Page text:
If you want to be a success, always remember, “people soon forget most of what they hear you say, but they will always remember how you made them feel.” They also like getting something more…the value added principle that this story illustrates.

Mrs. Smith, the manager of a huge candy counter, employed two clerks, Betty and Mary to serve customers. This is a story told by Brad and Alan Antin in their book titled Secrets From The Lost Art of Common Sense Marketing.

One day as the normal crowd of after school kids flooded her shop, Mrs. Smith noticed that there were twice as many kids in the line waiting for Betty as there were waiting for Mary. So she went to the end of Betty’s line and asked little Johnny why he was waiting in such a long line when Mary’s line was so much shorter.

Johnny looked up and said, “That’s easy. Betty gives us more candy for our quarter.”

The next day, Mrs. Smith watched Betty sell her candy. Each time a child would put his or her quarter on the counter, Betty would sell them exactly half a pound of candy.

She glanced over at Mary’s counter and saw that each time a child put a quarter on the counter, Mary would also carefully measure a half pound of candy.

She decided to ask little Johnny why he thought that Betty was giving the kids more candy for the same quarter.

“They both start with a big scoop of candy, but Betty keeps adding more, and Mary takes some away,” Johnny said.

That evening, Mrs. Smith asked Betty and Mary about the way they sold candy. Mary shrugged her shoulders and said that she just measured out the amount of candy that the customer wants and sells it to them with a smile.

Betty said, “I figure that people just want to get their money’s worth and nobody likes to see you take anything away from them. So, I simply make sure that I always start with less than what the customer orders, and then keep adding more until the scale reads the correct amount.

“That way, people feel like they’re getting something more. They seem to like that,” Betty added.


For many years now police patrol cars have been outfitted with dash cameras. One result of the disturbing events in Ferguson, Mo. on Aug. 9, is the recommendation that officers be made to wear on-body cameras that would feed video into their cell-phones to protect officers and suspects.

That got me thinking. Just how much more can patrol officers be expected to wear and carry on their “duty belts”?

First, nearly all patrolmen must wear a body armor vest for protection. With the additional tools on their belt, the added weight could exceed 10 pounds.

That duty belt serves as a holster for their fire arm, handcuffs, taser/stun gun, radio, magazine pouch for extra ammo clips, a baton/night stick, phone, as many as two flashlights and pepper spray-mace canister. Am I missing anything?

So much for being nimble.


In the aftermath of the Aug. 9 police shooting in Ferguson, Mo. there were violent protests and looting of stores that awakened racial tensions across America. People were quick to criticize the various law enforcement agencies for rolling out an arsenal of military-grade gear, including armored vehicles, assault rifles and riot-control equipment.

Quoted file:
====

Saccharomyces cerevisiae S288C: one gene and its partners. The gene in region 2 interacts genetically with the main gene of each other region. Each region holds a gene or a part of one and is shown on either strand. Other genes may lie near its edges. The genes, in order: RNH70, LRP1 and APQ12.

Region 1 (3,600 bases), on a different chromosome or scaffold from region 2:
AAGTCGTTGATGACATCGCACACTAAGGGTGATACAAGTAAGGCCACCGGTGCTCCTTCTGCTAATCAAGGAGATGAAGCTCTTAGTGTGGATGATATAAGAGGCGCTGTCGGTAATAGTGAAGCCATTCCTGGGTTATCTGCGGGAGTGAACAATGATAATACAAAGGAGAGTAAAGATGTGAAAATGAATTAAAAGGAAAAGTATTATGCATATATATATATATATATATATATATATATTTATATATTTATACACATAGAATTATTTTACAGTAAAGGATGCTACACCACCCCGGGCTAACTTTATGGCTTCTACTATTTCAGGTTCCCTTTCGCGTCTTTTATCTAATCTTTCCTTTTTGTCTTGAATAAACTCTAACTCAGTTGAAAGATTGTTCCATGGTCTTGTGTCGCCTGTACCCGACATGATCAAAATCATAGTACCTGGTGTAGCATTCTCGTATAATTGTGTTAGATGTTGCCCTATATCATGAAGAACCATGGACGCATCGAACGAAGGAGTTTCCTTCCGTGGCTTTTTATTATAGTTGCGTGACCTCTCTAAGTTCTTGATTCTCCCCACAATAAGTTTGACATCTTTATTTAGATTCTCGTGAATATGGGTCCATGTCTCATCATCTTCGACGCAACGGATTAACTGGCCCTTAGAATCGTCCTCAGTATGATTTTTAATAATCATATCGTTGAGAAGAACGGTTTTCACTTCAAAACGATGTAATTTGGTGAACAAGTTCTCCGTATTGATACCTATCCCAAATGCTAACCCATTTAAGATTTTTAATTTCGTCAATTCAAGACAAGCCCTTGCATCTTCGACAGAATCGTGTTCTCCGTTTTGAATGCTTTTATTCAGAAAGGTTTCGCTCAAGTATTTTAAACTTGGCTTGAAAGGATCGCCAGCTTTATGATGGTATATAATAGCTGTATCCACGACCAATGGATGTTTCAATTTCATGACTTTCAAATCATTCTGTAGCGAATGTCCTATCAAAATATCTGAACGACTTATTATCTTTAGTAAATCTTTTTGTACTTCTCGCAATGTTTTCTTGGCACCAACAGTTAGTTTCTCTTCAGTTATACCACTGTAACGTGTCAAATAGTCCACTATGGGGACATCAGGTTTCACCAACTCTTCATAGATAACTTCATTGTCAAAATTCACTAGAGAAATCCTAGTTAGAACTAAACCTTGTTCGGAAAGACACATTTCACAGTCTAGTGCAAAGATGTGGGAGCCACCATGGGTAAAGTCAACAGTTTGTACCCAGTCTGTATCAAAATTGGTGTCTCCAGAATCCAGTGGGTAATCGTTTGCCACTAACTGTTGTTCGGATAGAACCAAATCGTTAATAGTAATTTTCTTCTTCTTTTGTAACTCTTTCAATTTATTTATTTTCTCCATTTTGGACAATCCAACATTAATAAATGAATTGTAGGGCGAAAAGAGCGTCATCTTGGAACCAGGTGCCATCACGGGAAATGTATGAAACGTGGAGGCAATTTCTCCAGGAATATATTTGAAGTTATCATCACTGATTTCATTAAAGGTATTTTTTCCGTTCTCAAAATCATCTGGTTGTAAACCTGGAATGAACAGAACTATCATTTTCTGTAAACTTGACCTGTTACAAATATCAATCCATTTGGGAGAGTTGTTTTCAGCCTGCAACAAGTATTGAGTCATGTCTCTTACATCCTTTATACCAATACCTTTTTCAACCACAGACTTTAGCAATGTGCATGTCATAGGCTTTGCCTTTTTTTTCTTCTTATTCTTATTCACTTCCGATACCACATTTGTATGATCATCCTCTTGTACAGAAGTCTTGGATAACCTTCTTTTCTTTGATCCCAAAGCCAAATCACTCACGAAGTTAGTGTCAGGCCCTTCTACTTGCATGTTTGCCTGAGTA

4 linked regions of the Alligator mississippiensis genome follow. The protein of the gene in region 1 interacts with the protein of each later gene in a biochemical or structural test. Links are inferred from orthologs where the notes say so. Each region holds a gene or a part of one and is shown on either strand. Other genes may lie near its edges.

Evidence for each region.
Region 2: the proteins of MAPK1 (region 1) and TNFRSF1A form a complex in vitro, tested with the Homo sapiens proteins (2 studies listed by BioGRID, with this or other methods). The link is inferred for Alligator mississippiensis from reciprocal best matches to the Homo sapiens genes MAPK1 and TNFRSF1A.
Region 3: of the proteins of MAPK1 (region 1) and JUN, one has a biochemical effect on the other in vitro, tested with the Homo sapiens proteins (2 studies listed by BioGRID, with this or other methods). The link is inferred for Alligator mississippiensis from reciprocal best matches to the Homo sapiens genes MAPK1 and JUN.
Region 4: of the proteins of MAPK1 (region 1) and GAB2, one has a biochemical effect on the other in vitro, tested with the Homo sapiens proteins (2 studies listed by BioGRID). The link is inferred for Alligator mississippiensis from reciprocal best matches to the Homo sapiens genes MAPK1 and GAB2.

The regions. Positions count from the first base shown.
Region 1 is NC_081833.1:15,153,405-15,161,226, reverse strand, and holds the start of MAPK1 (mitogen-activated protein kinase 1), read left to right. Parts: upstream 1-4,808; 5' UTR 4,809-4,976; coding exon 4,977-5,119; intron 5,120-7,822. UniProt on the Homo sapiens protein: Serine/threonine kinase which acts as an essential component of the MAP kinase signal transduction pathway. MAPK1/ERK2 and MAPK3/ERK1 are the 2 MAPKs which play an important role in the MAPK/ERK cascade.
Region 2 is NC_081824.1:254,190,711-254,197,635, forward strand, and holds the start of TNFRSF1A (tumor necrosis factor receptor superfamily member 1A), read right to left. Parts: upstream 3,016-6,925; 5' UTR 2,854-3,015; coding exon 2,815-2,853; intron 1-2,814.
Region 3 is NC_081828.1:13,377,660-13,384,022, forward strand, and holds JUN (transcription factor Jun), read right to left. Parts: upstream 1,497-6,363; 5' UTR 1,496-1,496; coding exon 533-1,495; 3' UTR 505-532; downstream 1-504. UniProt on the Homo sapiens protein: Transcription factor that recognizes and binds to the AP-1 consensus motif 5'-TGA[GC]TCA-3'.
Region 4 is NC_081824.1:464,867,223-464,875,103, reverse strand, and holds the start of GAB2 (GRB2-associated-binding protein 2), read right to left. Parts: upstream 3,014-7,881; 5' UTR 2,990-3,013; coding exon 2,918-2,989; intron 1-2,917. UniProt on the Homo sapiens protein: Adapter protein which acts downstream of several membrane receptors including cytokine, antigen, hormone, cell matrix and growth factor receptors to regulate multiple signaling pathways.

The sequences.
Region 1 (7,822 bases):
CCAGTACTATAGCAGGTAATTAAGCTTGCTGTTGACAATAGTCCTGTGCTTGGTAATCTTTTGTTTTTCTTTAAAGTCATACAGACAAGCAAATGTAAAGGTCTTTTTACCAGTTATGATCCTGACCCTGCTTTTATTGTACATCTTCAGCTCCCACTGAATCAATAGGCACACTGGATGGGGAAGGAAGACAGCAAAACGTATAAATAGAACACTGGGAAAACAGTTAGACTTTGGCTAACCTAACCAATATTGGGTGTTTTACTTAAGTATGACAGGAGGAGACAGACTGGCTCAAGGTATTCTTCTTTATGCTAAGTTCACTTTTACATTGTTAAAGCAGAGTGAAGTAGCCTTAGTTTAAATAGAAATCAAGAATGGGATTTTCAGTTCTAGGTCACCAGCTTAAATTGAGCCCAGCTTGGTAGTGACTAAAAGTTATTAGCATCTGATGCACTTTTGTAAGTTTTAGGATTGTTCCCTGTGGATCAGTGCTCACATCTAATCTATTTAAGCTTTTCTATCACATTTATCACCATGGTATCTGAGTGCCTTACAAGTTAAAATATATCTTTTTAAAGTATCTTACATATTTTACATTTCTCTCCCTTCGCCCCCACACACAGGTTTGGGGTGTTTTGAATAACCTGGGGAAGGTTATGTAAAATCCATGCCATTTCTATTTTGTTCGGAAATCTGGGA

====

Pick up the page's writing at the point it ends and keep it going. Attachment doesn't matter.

There were many valid points made, but let’s not demonize all police departments and officers. Let’s not tarnish the work of all police officers for the actions of a few.

In many U.S. cities, there are areas that resemble war zones with gang activity, nightly lawlessness and deadly confrontations. We can’t expect cops, firemen and emergency personnel to do their jobs in those conditions without adequate equipment for protection.

It seems reasonable and standard procedure to have SWAT-type units on standby to carry out dangerous assignments. The best and safest way to protect all involved is to act with a show of force.

And when that happens, sometimes bad things happen. I’d guess if cops, firemen and EMTs go into tense situations undermanned and ill-equipped, even worse things can happen. Proper training is mandatory. Unfit public servants must be weeded out.

Some critics say the partnership program administered by the Defense Dept. to distribute surplus military equipment has been overdone. In some cases, using this superior fire-power has escalated the powder keg situation…which is debatable.

Sadly, the world has become more dangerous. Maybe there was a day many decades ago when the mere presence of law enforcement was enough to deter most criminal activity. We’d like to believe horrendous crimes never happen in our backyard.

Top U.S. national security officials are warning us: The Islamic State in Iraq and Syria (ISIS) present the greatest terrorist threat to Americans since 9/11. That organization is savage and their stated goal is to harm all Americans and to raise their flag over the White House.

We need to understand, according to intelligence sources, Jihadist (lone wolf) sleeper cells are already here.

If followers of the Islamic State do bring their violent brand of terrorism to an American city near us, it might not be a bad idea to have our policemen, firemen and EMTs properly equipped to protect us, and themselves